John Earle’s studio is a contemporary, colourful and lively space. It is filled with several works in progress, exciting experimental pieces and an eclectic collection of his earlier paintings and sculptures. In other words, John Earle’s studio is exactly the sort of place you would expect to find such a talented and critically acclaimed artist at work!
While guiding me through the studio recently, John pointed out examples of the three key styles he has been developing throughout his career – styles that bring together elements of hyper-realism, abstraction and pop. While he is inspired by many artists and contemporary concepts, John attributes his most recent drive to a combination of the realistic landscapes he has painted throughout his long career, popism and the large scale work of American artist Chuck Close. Like Close, John is very interested in the technical process, and spends considerable time working on fine detail. In my opinion this is time very well spent, as each of his artworks are exquisitely detailed and demonstrate meticulous technical ability.
John paints both in the studio and en plein air. He believes that the way a person works en plein air, or outdoors within the elements without any photographic assistance, gives an indication of the true style that they bring to all their work. When working both en plein air and within the studio environment he paints and draws with realistic precision. Most people are familiar with his hyper-real exaggerations of the landscape, that enable the viewer to experience it as if they were there. Often, local weather reporters will introduce a fine and sunny day as “A John Earle type of day” – meaning that it is clear, beautiful and a day to enjoy.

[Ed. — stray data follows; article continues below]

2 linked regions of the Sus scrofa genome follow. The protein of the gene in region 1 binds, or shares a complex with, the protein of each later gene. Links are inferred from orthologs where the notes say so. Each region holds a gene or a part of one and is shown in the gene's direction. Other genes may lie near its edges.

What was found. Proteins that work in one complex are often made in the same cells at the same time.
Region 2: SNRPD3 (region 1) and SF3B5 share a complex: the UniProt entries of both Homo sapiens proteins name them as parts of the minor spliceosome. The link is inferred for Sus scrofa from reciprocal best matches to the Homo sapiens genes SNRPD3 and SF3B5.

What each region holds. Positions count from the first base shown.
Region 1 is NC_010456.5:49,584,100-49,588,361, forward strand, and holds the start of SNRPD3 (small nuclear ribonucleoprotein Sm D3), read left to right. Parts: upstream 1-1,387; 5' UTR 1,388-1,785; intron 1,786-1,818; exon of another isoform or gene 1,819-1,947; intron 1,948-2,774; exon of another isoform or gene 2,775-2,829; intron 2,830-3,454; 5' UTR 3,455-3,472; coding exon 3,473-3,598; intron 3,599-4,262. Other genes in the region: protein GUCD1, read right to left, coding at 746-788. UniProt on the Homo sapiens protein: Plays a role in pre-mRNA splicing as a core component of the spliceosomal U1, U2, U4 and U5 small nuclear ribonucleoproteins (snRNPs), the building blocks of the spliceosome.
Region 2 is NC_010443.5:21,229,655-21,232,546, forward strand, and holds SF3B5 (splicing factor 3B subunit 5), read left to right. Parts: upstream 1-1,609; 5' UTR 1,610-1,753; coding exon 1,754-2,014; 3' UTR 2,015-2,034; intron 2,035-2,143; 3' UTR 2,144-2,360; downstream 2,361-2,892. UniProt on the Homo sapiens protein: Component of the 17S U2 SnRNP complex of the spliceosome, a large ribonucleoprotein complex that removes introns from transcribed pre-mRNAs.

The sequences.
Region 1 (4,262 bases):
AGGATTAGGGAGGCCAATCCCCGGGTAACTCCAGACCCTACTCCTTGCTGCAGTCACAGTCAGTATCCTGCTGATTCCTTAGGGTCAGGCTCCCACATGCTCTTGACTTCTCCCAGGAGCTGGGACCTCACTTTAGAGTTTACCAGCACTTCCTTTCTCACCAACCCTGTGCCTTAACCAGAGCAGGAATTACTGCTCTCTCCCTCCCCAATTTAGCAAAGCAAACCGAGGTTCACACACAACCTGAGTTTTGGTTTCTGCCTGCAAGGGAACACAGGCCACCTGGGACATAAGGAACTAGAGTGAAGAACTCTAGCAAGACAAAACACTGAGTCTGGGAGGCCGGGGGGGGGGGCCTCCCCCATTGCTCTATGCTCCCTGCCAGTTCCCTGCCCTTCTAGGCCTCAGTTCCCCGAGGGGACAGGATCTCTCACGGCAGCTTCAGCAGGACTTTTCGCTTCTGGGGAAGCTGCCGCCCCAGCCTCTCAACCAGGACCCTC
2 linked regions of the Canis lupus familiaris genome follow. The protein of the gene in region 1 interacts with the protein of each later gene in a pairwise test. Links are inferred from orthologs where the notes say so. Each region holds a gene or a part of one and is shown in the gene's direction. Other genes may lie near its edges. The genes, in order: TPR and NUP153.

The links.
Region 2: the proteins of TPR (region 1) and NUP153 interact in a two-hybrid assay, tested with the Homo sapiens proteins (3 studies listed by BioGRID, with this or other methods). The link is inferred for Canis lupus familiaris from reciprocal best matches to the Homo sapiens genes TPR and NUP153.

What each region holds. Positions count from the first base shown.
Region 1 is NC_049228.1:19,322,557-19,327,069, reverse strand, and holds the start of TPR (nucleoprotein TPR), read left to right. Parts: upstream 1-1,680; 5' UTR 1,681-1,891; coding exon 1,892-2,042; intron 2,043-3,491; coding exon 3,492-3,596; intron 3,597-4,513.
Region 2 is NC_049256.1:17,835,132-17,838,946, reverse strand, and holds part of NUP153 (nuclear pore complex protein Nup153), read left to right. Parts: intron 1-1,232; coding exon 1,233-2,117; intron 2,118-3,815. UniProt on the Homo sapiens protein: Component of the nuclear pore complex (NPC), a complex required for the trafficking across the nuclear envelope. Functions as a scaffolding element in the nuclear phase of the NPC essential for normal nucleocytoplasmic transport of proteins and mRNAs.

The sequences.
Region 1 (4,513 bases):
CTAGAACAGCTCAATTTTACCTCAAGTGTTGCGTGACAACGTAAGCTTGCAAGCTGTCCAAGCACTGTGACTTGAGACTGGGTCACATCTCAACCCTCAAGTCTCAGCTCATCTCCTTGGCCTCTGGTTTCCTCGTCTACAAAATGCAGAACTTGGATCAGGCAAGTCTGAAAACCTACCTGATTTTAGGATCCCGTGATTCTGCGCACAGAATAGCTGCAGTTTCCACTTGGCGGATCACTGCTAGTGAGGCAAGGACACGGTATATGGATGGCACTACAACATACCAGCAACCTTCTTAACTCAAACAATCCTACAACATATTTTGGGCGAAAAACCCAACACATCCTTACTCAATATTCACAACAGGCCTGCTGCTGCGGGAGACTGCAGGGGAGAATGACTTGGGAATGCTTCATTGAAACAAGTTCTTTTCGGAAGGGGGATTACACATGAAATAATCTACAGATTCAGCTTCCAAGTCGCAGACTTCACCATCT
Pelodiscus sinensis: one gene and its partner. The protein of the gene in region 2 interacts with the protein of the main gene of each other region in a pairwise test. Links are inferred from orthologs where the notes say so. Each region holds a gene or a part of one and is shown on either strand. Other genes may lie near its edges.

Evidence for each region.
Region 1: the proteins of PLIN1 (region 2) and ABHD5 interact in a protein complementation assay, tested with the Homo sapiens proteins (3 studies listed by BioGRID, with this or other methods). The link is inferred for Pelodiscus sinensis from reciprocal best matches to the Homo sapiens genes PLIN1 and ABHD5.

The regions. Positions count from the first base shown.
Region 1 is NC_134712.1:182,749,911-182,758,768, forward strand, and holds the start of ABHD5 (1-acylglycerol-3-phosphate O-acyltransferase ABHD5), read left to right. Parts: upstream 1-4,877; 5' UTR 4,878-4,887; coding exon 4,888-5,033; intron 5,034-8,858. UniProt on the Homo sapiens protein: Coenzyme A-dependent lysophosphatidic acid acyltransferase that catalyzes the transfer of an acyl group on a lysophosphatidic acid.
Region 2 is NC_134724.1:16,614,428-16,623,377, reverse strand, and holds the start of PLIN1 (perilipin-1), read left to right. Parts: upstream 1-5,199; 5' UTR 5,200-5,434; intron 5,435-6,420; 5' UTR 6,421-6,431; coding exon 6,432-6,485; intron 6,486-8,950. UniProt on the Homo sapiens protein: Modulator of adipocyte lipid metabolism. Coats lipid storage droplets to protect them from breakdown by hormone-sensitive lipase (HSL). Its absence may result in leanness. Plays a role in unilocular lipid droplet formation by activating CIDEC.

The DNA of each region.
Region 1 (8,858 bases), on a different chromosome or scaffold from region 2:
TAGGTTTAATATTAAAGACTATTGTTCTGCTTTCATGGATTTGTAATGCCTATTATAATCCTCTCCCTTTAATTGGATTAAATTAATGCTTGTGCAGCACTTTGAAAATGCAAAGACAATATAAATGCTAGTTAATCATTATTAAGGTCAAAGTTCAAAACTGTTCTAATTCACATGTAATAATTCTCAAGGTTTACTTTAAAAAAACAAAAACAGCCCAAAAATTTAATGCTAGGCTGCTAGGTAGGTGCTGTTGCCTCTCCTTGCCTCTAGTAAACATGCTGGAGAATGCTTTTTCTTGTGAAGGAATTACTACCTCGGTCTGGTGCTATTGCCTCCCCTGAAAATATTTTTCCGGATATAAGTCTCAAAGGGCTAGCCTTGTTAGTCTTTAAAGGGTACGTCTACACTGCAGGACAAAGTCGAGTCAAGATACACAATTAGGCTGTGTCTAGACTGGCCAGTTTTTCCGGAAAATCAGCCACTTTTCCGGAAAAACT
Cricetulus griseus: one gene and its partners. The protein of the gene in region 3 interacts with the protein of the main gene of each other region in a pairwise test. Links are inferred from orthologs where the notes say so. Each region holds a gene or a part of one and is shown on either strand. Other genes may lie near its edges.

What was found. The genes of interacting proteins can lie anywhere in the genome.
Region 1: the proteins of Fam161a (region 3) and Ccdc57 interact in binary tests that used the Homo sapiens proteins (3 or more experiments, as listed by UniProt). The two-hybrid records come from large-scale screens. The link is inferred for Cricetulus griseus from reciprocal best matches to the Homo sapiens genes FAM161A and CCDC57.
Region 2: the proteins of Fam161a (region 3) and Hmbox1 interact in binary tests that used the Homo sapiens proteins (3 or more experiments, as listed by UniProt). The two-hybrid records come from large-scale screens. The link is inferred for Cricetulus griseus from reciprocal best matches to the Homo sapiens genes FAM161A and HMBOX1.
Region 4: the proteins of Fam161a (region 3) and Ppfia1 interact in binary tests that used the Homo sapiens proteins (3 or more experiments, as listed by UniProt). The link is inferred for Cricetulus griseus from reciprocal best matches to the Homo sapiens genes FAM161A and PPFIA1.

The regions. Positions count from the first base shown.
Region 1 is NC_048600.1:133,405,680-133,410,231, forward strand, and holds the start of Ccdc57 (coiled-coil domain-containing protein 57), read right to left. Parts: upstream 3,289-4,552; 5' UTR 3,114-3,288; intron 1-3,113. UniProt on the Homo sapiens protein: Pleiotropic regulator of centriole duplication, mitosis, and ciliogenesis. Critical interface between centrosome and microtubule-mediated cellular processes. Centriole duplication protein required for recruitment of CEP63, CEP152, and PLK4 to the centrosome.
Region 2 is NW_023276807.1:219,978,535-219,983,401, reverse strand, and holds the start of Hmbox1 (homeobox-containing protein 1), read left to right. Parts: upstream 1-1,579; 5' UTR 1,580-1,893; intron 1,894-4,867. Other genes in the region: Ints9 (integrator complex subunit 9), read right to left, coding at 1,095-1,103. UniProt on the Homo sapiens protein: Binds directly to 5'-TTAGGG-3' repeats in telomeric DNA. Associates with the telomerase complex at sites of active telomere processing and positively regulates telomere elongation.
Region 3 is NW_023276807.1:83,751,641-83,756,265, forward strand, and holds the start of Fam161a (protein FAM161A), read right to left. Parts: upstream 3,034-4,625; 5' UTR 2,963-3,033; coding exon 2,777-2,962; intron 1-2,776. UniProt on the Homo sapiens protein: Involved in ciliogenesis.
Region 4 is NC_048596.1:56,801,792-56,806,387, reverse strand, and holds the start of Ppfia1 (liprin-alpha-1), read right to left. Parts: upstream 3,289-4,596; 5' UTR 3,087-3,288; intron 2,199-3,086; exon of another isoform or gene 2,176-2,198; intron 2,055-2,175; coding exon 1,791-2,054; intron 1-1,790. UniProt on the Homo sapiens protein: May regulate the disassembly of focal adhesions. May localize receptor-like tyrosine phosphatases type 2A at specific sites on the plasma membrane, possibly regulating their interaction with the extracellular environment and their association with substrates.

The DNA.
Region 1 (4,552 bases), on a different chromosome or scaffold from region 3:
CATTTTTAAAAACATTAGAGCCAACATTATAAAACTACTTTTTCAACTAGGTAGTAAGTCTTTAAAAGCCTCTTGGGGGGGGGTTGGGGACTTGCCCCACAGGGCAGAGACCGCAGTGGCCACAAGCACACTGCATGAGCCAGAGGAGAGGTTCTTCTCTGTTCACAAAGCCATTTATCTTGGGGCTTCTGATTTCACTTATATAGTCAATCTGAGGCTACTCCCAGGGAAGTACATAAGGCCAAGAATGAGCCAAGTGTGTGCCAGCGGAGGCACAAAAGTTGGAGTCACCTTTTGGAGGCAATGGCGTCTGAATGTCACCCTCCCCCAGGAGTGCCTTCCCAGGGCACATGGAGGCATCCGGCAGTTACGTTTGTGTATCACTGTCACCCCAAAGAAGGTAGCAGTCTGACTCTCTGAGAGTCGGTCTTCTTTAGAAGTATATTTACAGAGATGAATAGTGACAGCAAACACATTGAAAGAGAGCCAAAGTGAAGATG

Not one to stand still, John’s most recent series of work is a contrast to this hyper-real work that has made him famous. This current studio series sees him moving towards the abstract, with one foot firmly planted in realism. Describing these new works as “pixelated” or “abstract impressionism”, John believes that this new work emphasises “colour and light rather than line and shape”.
These artworks depict landscapes in a grid structure. When admiring them I am instinctively reminded of early 1980s pixel art, or images that have been deconstructed using some form of raster graphics software. The result, a post-modern appropriation of the traditional landscape transposed in a semi-abstract representation, is colourful, vibrant and engaging – perfect for the contemporary interior.
KAB Gallery has exhibited (and sold) a few early previews from this abstract series, but it was a joy to view such an impressive and progressed body of work coming together in the studio. Some pieces were complete and ready for framing, while others were just in the early conceptual stage.
It was an extremely thought-provoking mix of styles, but believe me when I tell you it is great! It’s post-modernism at its best and I look forward to seeing more!
John Earle is one of Australia’s most renowned landscape painters. He has been awarded the prestigious Elioth Gruner Prize for Landscape in 1980, has been a finalist in the Wynne Prize six times (1981, 1988, 1989, 1990, 1992 & 1994) and travelled extensively for art residencies, research and commissions.
To learn more about John and see more of his art click here